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DCIS: see ductal carcinoma in-situ entry.

Ductal Carcinoma in situ (DCIS): a form of pre invasive breast cancer, by definition confined to the breast as the cells have not yet penetrated the natural membrane (basement membrane) around the cells. DCIS per se is therefore unlikely to spread to distant organs, and is completely curable. Prior to the National Health Breast Screening Programme (NHSBSP) in the United Kingdom, DCIS formed less than 5% of all breast malignancies. This is because DCIS alone does not usually form a lump, although with larger areas of involvement 5% or so of cases of DCIS can form a lump. With the NHSBSP, DCIS now forms 30% of all breast cancers. Most DCIS presents with microcalcification, and is detected on mammography (see entry). Indeterminate (M3), suspicious (M4), and microcalcification diagnostic of carcinoma (M5) (see mammography entry) require further investigation and core cut biopsy (see entry). Histopathologically, DCIS can be classified as low (grade I), intermediate (grade II) or high grade (III), each respectively more aggressive in subtype. The presence of necrosis (areas of cell death and debris) on microscopic examination also contribute to aggressive type. Other microscopic variants are termed cribriform, solid and papillary. Localised DCIS can be treated by wide local excision (see entry), usually after wire localisation (see entry). Low grade and intermediate grade DCIS involving a small area, say less than 15 mm, that is completely excised (for example, by a margin in excess of 1 cm) may be treated by surgery alone with or without adjuvant breast radiotherapy. Women with small areas of high grade DCIS treated by breast conservation should be offered adjuvant radiotherapy to the breast. Large areas of DCIS, say larger, than 40mm that is not completely excised may be better treated by mastectomy, though may vary with other factors such as size of the breast and multifocal disease. There is usually no indication for radiotherapy after mastectomy for DCIS. The role of tamoxifen as adjuvant therapy for DCIS remains controversial.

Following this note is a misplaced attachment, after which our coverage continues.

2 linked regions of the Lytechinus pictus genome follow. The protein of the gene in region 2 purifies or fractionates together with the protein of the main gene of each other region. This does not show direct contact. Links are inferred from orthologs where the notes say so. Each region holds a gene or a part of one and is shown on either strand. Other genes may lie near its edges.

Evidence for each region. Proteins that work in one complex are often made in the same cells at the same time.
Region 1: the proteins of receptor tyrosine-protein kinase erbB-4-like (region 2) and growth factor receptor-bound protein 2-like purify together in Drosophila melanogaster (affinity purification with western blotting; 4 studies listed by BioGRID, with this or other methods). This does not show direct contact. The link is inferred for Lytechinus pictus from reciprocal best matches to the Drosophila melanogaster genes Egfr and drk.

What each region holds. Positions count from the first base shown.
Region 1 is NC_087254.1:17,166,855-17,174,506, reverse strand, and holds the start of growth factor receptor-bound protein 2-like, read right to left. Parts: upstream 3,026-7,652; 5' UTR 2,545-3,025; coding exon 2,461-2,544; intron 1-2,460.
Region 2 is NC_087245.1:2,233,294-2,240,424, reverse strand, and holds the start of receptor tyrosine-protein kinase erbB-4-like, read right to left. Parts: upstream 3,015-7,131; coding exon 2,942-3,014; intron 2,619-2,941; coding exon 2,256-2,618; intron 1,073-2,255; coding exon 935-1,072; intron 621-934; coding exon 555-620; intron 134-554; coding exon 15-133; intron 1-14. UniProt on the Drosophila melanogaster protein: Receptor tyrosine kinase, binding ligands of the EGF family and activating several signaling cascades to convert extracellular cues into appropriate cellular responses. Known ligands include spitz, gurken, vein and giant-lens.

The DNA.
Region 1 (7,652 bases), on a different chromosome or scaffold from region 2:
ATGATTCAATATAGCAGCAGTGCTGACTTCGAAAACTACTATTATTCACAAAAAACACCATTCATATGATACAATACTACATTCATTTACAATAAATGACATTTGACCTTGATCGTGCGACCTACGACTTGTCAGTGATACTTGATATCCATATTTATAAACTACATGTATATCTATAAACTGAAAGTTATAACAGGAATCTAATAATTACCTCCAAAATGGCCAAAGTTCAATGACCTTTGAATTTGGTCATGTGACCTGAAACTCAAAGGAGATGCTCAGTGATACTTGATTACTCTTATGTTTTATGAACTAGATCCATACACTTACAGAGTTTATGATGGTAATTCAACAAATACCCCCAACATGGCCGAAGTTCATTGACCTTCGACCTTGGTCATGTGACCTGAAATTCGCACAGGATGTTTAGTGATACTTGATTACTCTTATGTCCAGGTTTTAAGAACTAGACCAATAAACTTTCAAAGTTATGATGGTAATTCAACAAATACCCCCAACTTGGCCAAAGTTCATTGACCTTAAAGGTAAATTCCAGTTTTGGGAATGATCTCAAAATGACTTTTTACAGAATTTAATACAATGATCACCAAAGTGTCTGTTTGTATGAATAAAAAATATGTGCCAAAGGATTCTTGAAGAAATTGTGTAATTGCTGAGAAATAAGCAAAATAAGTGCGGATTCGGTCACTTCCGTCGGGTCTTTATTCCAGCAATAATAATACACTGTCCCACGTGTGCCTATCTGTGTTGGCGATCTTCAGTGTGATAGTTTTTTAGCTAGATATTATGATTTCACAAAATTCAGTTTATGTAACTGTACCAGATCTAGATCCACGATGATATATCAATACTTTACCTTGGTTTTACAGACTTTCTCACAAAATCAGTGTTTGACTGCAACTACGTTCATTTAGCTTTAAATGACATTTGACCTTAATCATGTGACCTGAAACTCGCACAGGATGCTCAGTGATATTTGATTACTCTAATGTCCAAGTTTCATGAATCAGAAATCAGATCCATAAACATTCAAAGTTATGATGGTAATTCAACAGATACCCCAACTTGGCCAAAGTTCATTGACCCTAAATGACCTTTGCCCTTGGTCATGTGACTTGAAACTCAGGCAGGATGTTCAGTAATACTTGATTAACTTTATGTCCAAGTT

Duct ectasia: a benign condition that may lead to nipple discharge in pre and post-menopausal women. The major ducts, that form the end portions of the milk producing system of the breast, are situated behind the nipple. Most women have 15 to 20 major ducts. The aetiology of duct ectasia is not certain, but is likely to be a variant within the normal spectrum. Normal breast cell secretion is absorbed in normal ducts; thus no excess fluid forms to become clinically significant nipple discharge. The supporting structure of the ducts can become leaky resulting in a localised inflammation around the ducts. Healing by scar contracture can lead to a characteristic indrawing of the nipple in the form of a transverse slit appearance. Duct ectasia and a related condition called periductal mastitis (see entry) can lead to abscess formation in extreme cases.

Duct papilloma: a benign small wart-like growth within the breast ducts. These can be single or multiple, and located anywhere within the breast. More central lesions can lead to blood stained nipple discharge. Papillomas of the breast are generally benign. Duct papillomas of the solitary central type carry no increased breast cancer risk but other forms may have an associated breast cancer risk that requires follow-up.

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